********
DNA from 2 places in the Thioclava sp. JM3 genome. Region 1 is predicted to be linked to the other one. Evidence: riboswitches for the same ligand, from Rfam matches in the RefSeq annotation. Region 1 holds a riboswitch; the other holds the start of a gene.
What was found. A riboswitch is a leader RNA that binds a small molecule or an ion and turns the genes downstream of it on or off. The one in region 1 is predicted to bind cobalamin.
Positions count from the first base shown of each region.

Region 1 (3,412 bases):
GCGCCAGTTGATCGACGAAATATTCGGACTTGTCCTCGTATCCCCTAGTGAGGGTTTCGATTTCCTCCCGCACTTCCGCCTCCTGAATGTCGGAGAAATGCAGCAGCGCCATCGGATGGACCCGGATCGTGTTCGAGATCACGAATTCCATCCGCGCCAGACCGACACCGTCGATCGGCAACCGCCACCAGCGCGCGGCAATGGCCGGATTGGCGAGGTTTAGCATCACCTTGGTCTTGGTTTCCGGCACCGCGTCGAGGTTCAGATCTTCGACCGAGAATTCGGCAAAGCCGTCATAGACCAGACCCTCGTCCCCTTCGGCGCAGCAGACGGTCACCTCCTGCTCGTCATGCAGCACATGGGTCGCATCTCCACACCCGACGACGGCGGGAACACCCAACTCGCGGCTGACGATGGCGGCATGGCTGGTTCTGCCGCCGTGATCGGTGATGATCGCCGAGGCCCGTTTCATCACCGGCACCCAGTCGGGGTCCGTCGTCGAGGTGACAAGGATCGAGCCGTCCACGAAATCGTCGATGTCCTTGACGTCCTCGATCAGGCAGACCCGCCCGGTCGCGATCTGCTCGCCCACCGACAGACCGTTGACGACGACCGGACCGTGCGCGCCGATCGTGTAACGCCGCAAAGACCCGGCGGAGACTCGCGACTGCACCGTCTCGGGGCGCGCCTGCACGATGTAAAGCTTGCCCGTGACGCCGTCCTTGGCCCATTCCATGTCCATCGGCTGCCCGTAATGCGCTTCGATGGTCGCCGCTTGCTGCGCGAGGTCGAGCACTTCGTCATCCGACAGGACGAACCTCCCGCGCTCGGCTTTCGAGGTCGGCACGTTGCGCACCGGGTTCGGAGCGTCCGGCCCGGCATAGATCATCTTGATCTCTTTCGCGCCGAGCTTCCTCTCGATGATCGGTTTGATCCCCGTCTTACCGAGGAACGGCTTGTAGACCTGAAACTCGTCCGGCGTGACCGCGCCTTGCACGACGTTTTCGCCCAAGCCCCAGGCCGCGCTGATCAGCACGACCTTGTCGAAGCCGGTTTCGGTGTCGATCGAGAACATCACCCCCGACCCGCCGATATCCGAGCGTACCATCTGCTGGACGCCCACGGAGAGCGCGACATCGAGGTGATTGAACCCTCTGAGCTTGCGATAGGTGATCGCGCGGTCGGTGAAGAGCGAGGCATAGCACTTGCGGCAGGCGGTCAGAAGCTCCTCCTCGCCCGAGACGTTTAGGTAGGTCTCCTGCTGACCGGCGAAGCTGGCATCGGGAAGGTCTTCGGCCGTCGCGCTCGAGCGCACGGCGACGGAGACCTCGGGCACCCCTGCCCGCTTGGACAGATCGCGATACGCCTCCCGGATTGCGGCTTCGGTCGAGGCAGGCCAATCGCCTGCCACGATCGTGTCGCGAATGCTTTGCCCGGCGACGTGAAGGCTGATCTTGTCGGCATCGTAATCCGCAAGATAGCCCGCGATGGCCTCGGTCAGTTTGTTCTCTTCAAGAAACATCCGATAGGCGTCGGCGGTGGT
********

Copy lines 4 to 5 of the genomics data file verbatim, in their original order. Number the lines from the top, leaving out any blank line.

Region 1 (3,412 bases):
GCGCCAGTTGATCGACGAAATATTCGGACTTGTCCTCGTATCCCCTAGTGAGGGTTTCGATTTCCTCCCGCACTTCCGCCTCCTGAATGTCGGAGAAATGCAGCAGCGCCATCGGATGGACCCGGATCGTGTTCGAGATCACGAATTCCATCCGCGCCAGACCGACACCGTCGATCGGCAACCGCCACCAGCGCGCGGCAATGGCCGGATTGGCGAGGTTTAGCATCACCTTGGTCTTGGTTTCCGGCACCGCGTCGAGGTTCAGATCTTCGACCGAGAATTCGGCAAAGCCGTCATAGACCAGACCCTCGTCCCCTTCGGCGCAGCAGACGGTCACCTCCTGCTCGTCATGCAGCACATGGGTCGCATCTCCACACCCGACGACGGCGGGAACACCCAACTCGCGGCTGACGATGGCGGCATGGCTGGTTCTGCCGCCGTGATCGGTGATGATCGCCGAGGCCCGTTTCATCACCGGCACCCAGTCGGGGTCCGTCGTCGAGGTGACAAGGATCGAGCCGTCCACGAAATCGTCGATGTCCTTGACGTCCTCGATCAGGCAGACCCGCCCGGTCGCGATCTGCTCGCCCACCGACAGACCGTTGACGACGACCGGACCGTGCGCGCCGATCGTGTAACGCCGCAAAGACCCGGCGGAGACTCGCGACTGCACCGTCTCGGGGCGCGCCTGCACGATGTAAAGCTTGCCCGTGACGCCGTCCTTGGCCCATTCCATGTCCATCGGCTGCCCGTAATGCGCTTCGATGGTCGCCGCTTGCTGCGCGAGGTCGAGCACTTCGTCATCCGACAGGACGAACCTCCCGCGCTCGGCTTTCGAGGTCGGCACGTTGCGCACCGGGTTCGGAGCGTCCGGCCCGGCATAGATCATCTTGATCTCTTTCGCGCCGAGCTTCCTCTCGATGATCGGTTTGATCCCCGTCTTACCGAGGAACGGCTTGTAGACCTGAAACTCGTCCGGCGTGACCGCGCCTTGCACGACGTTTTCGCCCAAGCCCCAGGCCGCGCTGATCAGCACGACCTTGTCGAAGCCGGTTTCGGTGTCGATCGAGAACATCACCCCCGACCCGCCGATATCCGAGCGTACCATCTGCTGGACGCCCACGGAGAGCGCGACATCGAGGTGATTGAACCCTCTGAGCTTGCGATAGGTGATCGCGCGGTCGGTGAAGAGCGAGGCATAGCACTTGCGGCAGGCGGTCAGAAGCTCCTCCTCGCCCGAGACGTTTAGGTAGGTCTCCTGCTGACCGGCGAAGCTGGCATCGGGAAGGTCTTCGGCCGTCGCGCTCGAGCGCACGGCGACGGAGACCTCGGGCACCCCTGCCCGCTTGGACAGATCGCGATACGCCTCCCGGATTGCGGCTTCGGTCGAGGCAGGCCAATCGCCTGCCACGATCGTGTCGCGAATGCTTTGCCCGGCGACGTGAAGGCTGATCTTGTCGGCATCGTAATCCGCAAGATAGCCCGCGATGGCCTCGGTCAGTTTGTTCTCTTCAAGAAACATCCGATAGGCGTCGGCGGTGGT